WB Adam Thayer is a grumpy-ish past master of Oliver #38 in Seward, NE and Lancaster #54 in Lincoln, NE. He continues to be reappointed to the Grand Lodge of Nebraska Education Committee, as well as being an occasional host on the Whence Came You Podcast. He may be reached directly at or summoned by placing a certain number of lapel pins in a special pattern around a petition for an appendant body.

Atheism - Exploring the Concept in Freemasonry

by Midnight Freemason Contributor
Darin A. Lahners

I might surprise many of you with the following confession: I once was an atheist. What? Freemasonry specifically bans atheists. Please note, I said WAS. I know that we’re specifically not supposed to discuss religion, but for the purposes of this article I need to provide my experiences as background to my broader point.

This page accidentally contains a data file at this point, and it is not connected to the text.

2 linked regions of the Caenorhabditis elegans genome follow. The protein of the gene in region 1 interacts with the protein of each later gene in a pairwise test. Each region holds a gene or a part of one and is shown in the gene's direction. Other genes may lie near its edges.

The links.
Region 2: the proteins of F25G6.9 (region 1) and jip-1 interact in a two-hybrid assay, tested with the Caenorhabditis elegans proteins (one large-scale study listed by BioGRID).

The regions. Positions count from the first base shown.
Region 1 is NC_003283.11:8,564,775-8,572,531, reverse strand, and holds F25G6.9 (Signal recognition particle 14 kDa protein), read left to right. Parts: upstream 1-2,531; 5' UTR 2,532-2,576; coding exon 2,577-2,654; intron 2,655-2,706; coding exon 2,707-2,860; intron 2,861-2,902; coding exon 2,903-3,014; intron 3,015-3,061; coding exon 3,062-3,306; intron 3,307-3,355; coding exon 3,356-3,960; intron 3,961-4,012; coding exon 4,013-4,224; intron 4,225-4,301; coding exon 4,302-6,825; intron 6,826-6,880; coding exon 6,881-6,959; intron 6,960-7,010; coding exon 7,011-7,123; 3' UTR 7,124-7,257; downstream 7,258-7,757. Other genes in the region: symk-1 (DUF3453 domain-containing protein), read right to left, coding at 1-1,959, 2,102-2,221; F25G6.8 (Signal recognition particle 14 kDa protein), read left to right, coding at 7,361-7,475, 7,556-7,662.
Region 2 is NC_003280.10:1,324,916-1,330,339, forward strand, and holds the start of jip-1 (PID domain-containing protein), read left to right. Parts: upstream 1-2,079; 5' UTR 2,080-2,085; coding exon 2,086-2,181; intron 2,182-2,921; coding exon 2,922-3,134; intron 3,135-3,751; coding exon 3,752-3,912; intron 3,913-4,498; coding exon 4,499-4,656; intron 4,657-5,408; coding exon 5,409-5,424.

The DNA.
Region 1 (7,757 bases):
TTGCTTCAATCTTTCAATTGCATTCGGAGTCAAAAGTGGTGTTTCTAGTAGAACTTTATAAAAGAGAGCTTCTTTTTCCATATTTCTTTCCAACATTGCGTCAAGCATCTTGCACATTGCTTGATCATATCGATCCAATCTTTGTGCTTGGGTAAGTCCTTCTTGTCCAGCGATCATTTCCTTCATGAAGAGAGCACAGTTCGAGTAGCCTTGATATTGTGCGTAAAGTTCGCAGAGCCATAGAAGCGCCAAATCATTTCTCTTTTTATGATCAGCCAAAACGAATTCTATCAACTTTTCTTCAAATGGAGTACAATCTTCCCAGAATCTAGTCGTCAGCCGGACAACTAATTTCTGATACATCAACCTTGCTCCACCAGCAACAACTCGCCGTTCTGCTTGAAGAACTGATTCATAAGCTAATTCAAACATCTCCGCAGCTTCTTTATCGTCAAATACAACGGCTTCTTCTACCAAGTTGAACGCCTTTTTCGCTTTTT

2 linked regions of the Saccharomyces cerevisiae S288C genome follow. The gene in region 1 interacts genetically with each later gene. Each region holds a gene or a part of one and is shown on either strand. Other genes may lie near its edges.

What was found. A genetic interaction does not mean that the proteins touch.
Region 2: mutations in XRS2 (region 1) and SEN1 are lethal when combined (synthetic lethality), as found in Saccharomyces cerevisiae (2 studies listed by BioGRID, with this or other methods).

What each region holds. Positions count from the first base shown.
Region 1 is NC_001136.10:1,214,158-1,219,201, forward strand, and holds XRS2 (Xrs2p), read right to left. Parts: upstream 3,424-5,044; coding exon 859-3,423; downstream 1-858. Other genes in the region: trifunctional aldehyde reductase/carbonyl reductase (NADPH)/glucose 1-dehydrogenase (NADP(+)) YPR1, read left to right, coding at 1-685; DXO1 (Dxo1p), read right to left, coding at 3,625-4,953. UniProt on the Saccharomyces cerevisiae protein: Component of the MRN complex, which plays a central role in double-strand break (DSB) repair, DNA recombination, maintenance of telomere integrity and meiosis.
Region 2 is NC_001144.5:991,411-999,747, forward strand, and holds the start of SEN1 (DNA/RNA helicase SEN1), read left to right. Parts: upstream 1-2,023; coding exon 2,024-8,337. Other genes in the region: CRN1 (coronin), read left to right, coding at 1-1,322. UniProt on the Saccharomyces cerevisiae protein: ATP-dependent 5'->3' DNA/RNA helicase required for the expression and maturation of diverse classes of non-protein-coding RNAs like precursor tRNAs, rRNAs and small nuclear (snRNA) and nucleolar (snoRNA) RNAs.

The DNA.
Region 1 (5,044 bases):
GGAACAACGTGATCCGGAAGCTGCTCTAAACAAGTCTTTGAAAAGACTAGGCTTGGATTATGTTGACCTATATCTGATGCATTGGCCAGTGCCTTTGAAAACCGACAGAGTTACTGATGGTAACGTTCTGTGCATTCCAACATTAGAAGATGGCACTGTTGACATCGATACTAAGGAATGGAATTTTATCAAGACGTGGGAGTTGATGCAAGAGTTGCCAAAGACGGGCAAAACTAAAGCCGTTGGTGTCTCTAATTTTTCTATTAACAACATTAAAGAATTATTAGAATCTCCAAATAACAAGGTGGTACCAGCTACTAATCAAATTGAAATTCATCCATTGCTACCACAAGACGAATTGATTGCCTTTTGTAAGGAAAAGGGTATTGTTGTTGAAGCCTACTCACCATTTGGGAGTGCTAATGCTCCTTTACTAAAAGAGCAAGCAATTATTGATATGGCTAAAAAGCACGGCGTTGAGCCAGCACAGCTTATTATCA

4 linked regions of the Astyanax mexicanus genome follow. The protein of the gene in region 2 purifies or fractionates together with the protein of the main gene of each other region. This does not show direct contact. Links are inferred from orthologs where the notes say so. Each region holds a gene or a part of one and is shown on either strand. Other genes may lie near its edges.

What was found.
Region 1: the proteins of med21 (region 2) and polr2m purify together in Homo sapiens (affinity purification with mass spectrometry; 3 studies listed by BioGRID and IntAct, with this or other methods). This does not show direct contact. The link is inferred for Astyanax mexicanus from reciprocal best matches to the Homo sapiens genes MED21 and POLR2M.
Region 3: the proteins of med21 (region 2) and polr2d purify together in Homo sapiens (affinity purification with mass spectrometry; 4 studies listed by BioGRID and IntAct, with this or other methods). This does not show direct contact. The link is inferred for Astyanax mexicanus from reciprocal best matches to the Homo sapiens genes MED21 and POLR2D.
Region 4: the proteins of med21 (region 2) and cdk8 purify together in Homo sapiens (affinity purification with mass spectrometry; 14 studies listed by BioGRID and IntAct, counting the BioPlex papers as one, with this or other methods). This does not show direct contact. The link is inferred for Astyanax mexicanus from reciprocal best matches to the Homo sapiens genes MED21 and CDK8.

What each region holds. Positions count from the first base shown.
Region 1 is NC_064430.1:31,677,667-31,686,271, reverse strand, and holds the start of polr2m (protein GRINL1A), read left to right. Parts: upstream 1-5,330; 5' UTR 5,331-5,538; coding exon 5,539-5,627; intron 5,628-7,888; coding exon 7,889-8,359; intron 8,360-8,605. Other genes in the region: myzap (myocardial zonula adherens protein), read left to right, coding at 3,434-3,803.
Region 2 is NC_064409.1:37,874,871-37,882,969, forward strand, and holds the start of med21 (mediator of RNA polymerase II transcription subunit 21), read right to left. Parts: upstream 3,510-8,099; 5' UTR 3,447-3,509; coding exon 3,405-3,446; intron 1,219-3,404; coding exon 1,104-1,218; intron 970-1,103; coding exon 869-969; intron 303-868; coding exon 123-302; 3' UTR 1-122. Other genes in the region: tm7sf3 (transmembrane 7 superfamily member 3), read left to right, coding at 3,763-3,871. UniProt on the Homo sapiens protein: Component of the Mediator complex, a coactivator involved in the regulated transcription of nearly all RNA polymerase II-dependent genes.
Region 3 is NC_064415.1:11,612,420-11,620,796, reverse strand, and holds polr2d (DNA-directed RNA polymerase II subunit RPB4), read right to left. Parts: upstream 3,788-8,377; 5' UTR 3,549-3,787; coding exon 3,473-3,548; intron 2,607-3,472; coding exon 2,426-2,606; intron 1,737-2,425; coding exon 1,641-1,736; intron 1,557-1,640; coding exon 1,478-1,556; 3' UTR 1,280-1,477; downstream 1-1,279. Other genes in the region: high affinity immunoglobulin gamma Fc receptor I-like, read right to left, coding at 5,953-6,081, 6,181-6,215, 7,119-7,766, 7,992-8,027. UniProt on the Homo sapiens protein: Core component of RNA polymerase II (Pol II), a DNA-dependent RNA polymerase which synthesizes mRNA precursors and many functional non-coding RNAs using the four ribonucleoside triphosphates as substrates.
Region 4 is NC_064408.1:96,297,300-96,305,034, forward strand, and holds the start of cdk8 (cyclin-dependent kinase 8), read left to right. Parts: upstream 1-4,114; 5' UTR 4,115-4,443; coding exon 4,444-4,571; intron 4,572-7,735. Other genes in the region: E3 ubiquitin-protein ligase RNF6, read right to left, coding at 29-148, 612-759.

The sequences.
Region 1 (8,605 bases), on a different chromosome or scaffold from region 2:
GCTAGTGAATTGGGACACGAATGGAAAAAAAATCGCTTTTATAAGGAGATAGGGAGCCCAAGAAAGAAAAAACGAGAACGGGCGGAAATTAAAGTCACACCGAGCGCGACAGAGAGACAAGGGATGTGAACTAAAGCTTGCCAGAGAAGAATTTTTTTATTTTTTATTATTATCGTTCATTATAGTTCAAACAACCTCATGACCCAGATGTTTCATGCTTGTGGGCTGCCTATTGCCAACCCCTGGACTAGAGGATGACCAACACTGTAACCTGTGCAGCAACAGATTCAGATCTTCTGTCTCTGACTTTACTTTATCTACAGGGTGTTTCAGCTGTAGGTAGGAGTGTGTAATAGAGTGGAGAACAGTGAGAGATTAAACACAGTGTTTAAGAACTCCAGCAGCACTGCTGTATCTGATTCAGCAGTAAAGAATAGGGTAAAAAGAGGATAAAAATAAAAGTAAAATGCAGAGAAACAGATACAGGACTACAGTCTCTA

You see my brethren, I was raised as a Roman Catholic. I attended St. Joseph Catholic School in Bradley, Illinois from Grade 1 to Grade 8. I was an altar boy, I went to Mass every Sunday and Holy Day of Obligation. I’ve always had an unhealthy relationship with Catholicism. For example, I can remember my baptism. That’s because I was baptized into the Roman Catholic Church when I was five years old. Long story short, my maternal Grandmother would not bless my parent’s marriage. This meant that the Catholic Church wouldn’t bless my parent’s marriage. Hence, The Catholic Church wouldn’t baptize yours truly. For years after this, my late uncle, Dennis Zajac, recalled that he thought that my father’s name was SOB before he met him. This due to my Grandmother’s insistence on calling him a Son of a….you know what.